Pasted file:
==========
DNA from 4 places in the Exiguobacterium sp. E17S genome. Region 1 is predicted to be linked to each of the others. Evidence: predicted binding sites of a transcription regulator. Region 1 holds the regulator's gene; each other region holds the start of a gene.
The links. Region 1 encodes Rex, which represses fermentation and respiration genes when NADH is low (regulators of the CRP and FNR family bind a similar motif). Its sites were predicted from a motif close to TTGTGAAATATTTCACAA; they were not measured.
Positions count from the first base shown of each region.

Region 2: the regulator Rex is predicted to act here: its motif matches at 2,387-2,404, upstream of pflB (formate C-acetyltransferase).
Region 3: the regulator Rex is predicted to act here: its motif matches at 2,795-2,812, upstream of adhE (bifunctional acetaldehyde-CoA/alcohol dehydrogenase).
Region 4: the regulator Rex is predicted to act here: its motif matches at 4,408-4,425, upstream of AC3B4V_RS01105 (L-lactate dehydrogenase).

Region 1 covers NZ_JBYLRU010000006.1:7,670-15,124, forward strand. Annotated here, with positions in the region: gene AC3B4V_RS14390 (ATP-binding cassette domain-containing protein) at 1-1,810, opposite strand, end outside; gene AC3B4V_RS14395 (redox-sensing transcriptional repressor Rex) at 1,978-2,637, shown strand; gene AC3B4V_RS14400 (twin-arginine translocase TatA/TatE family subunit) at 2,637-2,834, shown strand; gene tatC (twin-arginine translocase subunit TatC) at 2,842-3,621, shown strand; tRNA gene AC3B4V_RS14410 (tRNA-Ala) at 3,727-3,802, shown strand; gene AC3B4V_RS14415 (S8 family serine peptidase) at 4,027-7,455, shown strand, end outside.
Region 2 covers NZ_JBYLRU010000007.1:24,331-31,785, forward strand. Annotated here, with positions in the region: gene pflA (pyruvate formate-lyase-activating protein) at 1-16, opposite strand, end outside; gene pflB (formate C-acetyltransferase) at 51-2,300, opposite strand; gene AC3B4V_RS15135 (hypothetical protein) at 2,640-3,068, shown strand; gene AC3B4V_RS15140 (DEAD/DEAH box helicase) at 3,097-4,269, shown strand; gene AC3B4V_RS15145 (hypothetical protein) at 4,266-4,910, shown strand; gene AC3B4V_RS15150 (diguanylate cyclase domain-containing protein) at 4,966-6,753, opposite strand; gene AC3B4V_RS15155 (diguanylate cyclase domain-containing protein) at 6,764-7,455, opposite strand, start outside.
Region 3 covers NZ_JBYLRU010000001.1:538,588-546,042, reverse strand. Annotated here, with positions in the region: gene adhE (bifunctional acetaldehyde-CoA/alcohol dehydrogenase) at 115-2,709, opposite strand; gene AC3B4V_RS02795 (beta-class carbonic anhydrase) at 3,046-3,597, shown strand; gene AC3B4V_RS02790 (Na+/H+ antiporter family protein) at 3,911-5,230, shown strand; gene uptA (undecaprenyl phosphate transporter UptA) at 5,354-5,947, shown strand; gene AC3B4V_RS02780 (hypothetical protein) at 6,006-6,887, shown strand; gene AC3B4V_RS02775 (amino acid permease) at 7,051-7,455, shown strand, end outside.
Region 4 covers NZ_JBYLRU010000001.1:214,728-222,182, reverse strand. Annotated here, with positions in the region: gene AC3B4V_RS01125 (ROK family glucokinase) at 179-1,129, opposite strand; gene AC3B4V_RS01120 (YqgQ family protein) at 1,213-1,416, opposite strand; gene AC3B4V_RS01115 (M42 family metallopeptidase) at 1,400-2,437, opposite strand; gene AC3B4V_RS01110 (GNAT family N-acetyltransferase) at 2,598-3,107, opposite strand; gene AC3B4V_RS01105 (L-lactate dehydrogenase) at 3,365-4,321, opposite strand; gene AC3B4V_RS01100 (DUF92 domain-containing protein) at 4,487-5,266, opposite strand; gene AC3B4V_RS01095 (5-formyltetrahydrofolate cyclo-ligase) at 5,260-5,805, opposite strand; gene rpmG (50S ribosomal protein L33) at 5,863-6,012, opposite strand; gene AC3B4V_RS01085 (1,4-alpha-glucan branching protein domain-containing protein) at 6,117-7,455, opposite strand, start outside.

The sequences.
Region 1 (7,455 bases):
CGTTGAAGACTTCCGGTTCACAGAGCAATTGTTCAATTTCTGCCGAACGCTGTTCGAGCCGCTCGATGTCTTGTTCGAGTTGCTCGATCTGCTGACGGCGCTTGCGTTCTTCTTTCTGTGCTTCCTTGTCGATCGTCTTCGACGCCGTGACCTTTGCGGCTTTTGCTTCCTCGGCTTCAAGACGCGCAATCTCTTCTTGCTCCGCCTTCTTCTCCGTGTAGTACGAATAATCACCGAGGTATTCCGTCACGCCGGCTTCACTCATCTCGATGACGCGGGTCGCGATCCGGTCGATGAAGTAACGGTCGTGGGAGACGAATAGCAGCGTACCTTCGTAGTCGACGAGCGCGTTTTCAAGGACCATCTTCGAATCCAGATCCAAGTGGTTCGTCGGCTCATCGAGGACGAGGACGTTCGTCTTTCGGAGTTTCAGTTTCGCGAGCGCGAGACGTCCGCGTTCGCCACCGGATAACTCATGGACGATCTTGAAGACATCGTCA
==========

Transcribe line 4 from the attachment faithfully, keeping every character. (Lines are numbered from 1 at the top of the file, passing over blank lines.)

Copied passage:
Region 2: the regulator Rex is predicted to act here: its motif matches at 2,387-2,404, upstream of pflB (formate C-acetyltransferase).